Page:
FOM: social construction?
holmes at catseye.idbsu.edu
Thu Mar 19 12:50:43 EST 1998
I think that I can identify Hersh's error (as have some others). It
is the confusion of use with mention; that is, Hersh confuses talk
about the objects of mathematics with talk about the symbols (and
the psychological phenomena in our heads) which refer to the objects
(quote from Hersh)
To your questions about the validity of mathematical theories
in the past, as mathematical theories, about mathematical
objects, with mathematical hypotheses--it's not that they
weren't valid, they weren't there at all. To claim that they
were, you have to imagine that human thoughts and ideas can
exist without humans to think them. Do you say they are or were
already inherent in the pebbles or the planets?
The symbolic formulations of mathematical assertions which we might
apply were not there in the past. This much is true. Nor were any
human thoughts or ideas there in the past. But the features of the
structure of the world which those assertions and thoughts refer to
were there in the past. There is no other way to make sense of the fact
that mathematical formulations do indeed turn out to be applicable to
situations of which no human being was aware at the time.
(quote from Hersh)
theories to study them, whether in the past, present or
future. The theories try to be true to exterior reality,
but they are not in or part of exterior reality, they are
our devices to describe exterior reality. Without human
readers, our libraries are mere piles of ink and paper.
Mathematics is something we do, for several purposes, including
to do physics. The physical world goes on without us.
Our marks on paper or magnetic chips are only our ways of
thinking together and talking to each other.
There is nothing here that I disagree with (as long as "theories" are
understood as human thoughts and symbols, rather than in a technical
metamathemtical sense). In physical science, it is understood that the
theories are about things that are there (Hersh acknowledges elsewhere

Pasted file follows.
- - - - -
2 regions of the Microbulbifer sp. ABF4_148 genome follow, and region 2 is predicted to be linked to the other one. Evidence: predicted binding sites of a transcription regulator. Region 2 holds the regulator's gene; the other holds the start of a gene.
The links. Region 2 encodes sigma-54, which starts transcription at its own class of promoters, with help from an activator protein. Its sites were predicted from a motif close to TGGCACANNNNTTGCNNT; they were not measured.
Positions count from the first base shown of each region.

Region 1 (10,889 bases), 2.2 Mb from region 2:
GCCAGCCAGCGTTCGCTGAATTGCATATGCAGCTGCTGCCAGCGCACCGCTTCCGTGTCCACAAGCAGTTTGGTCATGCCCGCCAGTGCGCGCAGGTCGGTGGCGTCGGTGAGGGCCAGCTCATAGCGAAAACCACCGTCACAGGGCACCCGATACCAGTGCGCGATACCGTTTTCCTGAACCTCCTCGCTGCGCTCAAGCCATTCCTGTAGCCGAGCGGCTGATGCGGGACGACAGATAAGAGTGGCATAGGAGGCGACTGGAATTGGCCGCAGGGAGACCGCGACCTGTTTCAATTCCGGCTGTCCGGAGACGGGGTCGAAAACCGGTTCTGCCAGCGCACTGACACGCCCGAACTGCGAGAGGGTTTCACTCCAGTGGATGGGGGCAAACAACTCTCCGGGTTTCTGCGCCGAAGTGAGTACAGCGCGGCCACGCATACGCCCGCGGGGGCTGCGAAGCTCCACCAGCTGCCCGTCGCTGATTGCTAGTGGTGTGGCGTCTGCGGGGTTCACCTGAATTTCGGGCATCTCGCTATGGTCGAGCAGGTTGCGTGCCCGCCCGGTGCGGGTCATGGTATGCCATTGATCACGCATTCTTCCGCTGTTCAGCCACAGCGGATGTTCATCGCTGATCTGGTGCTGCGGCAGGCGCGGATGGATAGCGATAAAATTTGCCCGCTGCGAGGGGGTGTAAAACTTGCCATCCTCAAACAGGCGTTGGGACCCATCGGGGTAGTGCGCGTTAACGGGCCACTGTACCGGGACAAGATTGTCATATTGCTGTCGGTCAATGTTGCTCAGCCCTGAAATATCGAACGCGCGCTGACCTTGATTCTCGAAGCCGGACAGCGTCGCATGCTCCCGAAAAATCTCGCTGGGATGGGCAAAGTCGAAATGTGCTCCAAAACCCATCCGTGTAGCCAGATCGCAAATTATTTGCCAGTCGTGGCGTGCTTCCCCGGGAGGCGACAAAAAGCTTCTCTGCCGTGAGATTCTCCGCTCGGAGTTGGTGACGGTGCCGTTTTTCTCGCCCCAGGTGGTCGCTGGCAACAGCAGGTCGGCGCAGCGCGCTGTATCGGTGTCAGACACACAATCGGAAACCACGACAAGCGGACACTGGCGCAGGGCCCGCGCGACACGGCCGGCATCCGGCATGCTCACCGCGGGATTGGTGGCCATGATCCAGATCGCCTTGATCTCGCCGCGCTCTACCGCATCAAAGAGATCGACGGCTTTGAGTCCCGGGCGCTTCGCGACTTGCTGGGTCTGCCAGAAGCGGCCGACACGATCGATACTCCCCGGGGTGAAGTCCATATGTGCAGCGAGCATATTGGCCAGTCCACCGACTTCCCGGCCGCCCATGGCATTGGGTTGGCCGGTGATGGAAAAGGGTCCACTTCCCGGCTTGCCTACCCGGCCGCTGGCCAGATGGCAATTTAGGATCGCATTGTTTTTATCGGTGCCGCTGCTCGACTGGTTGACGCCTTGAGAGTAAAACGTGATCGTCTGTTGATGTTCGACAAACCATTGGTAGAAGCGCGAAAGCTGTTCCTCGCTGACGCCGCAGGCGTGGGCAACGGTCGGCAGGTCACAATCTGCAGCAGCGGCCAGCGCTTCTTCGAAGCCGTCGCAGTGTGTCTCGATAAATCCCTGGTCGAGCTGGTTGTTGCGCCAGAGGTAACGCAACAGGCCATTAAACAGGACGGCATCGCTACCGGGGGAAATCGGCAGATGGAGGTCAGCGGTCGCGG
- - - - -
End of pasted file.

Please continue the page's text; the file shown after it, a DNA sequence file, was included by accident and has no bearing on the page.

in his post that the planets, which are objects of scientific theory, did
exist in the Jurassic :-) ); theories are true or false insofar as they
agree or disagree with what is really there.
Exactly the same considerations apply to mathematics. Moreover, the
reference of physical theories to a physical world stands or falls with
the reference of all kinds of theories to the world. There are people out
there (including a recent poster on this list) who say with all seriousness
that the planets themselves didn't exist in the Jurassic; "planet", after
all, is a human idea (so is "Jurassic", of course :-) ) The same arguments
which Hersh is trying to use to deconstruct mathematical reality can be
and are being used to deconstruct physical reality.
Hersh needs to defend the distinction between physical theories (which
surely are not meaningful unless they refer) and mathematical
theories. It is clear from other statements which he has made that he
is concerned to defend a materialist, empiricist, "skeptical and
critical" philosophy. It is quite difficult to see how mathematical
discourse can refer on a materialist view; that is why I am not a
materialist. But the other adjectives all appear to me to apply to
Quine's positions (for example), and Quine is convinced of the reality
of mathematical objects (against his will) [reference for the last is
personal conversation, circa 1990].
My opinion is that Hersh has allowed himself to be led into an elementary
philosophical error by his distaste for the implications of the reality
of the subject matter of mathematics, which do indeed lend support to the
denial of naive materialism ( and maybe even the resumption of theology as
a serious intellectual pursuit, though that is a longer stretch :-) )
And God posted an angel with a flaming sword at | Sincerely, M. Randall Holmes
the gates of Cantor's paradise, that the | Boise State U. (disavows all)
slow-witted and the deliberately obtuse might | holmes at math.idbsu.edu
not glimpse the wonders therein. | http://math.idbsu.edu/~holmes
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